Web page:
ABSTRACT The present study examines one possible explanation for the intergenerational transmission of divorce: a long‐term effect of learned lower withdrawal threshold. The underlying assumption here is that people differ in their readiness to struggle in a relationship before reaching the point at which they withdraw and that this withdrawal threshold is modelled and learned in the family. More specifically, the study tests the hypothesis that adolescents of divorced parents exhibit a lower withdrawal threshold in various depicted interpersonal conflict situations. The study's sample consisted 215 adolescents, including 58 (25 boys and 33 girls) of divorced parents and 157 (74 boys and 83 girls) of married parents. Two questionnaires were specially constructed to test the present study's research question: the Adolescents’ Withdrawal Threshold in Interpersonal Conflicts Questionnaire, which depicted 30 different interpersonal conflict situations, and the Adolescents’ Perception of Divorce as Indicator of Withdrawal Threshold. The results do not support the study's main hypothesis. That is, adolescents with divorced parents do not respond to depicted interpersonal conflict situations with a lower withdrawal threshold than those from intact families. However, the results do show that adolescents from intact families are more likely than those with divorced parents to judge divorce as indicating a low withdrawal threshold. These and other results are discussed within the framework of the behavioural‐modelling theory and in terms of the generalisability of divorce as a kind of withdrawal response to other types of conflict.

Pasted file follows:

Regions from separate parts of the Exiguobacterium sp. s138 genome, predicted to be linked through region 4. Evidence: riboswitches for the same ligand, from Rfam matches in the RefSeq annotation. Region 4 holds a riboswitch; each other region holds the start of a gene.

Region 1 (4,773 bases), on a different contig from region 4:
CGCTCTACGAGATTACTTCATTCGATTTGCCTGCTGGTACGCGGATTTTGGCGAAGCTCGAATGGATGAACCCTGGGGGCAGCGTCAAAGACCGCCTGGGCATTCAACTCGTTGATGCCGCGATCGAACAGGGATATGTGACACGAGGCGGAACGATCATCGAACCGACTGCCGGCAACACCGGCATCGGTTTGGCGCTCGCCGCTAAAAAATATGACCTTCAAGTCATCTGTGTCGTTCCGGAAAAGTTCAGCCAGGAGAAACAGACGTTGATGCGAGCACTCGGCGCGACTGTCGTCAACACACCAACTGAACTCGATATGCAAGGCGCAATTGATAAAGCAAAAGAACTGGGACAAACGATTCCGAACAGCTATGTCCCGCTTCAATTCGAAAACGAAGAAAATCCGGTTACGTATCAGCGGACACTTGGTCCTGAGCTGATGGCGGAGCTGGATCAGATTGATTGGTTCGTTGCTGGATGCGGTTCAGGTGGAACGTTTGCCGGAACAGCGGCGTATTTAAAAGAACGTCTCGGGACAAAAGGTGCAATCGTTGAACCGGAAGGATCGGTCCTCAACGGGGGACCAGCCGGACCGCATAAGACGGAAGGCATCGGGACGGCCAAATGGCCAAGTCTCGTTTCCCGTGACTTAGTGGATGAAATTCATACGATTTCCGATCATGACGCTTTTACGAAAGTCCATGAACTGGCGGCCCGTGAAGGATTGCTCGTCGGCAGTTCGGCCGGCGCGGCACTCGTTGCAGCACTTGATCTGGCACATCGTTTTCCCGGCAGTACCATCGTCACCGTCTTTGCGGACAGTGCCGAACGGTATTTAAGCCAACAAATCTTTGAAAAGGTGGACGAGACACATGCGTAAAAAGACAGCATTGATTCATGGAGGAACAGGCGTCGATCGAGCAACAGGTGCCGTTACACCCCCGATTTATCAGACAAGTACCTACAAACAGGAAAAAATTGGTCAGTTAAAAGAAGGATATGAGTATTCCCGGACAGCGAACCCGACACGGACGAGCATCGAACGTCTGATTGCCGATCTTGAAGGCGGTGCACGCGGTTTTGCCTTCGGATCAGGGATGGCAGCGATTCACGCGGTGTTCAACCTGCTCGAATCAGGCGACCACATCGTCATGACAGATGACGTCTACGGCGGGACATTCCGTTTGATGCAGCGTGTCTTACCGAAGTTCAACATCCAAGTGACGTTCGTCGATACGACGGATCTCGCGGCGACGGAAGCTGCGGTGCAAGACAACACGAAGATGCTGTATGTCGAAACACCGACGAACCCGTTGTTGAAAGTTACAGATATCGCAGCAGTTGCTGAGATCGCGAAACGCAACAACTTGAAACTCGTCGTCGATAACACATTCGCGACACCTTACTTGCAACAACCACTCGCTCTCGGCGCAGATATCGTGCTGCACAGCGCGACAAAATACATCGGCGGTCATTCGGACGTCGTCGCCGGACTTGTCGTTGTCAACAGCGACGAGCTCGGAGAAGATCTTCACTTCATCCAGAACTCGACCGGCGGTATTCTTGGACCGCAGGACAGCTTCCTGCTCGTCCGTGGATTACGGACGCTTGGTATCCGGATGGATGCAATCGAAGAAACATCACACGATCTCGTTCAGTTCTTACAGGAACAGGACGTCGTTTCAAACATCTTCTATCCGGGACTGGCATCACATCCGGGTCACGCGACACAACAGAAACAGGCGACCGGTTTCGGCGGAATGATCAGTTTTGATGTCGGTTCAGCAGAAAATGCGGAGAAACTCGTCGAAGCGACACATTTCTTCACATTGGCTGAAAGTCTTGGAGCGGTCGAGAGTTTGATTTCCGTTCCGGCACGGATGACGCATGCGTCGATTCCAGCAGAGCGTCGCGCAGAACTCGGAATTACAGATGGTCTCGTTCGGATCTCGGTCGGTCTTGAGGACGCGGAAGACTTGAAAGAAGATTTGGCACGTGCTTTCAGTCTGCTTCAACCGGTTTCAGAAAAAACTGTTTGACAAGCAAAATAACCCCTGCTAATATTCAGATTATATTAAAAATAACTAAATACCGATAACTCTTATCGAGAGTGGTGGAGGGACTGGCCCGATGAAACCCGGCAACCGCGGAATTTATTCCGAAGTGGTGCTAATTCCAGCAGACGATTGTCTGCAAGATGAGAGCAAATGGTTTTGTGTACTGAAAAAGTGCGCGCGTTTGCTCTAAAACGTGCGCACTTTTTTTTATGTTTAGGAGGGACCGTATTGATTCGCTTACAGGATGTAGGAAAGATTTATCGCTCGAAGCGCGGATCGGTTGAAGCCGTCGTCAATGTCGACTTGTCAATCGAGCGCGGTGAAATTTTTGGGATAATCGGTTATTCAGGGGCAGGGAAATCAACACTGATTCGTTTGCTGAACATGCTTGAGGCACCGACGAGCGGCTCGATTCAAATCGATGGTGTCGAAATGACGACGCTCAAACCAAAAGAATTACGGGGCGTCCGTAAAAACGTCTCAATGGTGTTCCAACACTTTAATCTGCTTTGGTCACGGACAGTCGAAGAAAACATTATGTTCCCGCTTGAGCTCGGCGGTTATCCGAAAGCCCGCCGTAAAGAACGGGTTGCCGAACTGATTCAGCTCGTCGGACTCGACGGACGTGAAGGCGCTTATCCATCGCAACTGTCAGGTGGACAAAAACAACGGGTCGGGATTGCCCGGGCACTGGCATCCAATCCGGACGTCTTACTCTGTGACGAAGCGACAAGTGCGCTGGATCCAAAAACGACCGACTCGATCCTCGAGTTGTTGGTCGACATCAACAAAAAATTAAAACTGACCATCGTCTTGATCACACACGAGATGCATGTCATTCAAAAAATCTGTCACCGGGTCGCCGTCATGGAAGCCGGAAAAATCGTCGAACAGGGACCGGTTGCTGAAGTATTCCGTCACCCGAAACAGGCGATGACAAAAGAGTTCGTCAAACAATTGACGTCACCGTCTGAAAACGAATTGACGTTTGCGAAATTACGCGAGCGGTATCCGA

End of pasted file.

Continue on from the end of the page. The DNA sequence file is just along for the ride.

ASJC Scopus subject areas
- Experimental and Cognitive Psychology
- Developmental and Educational Psychology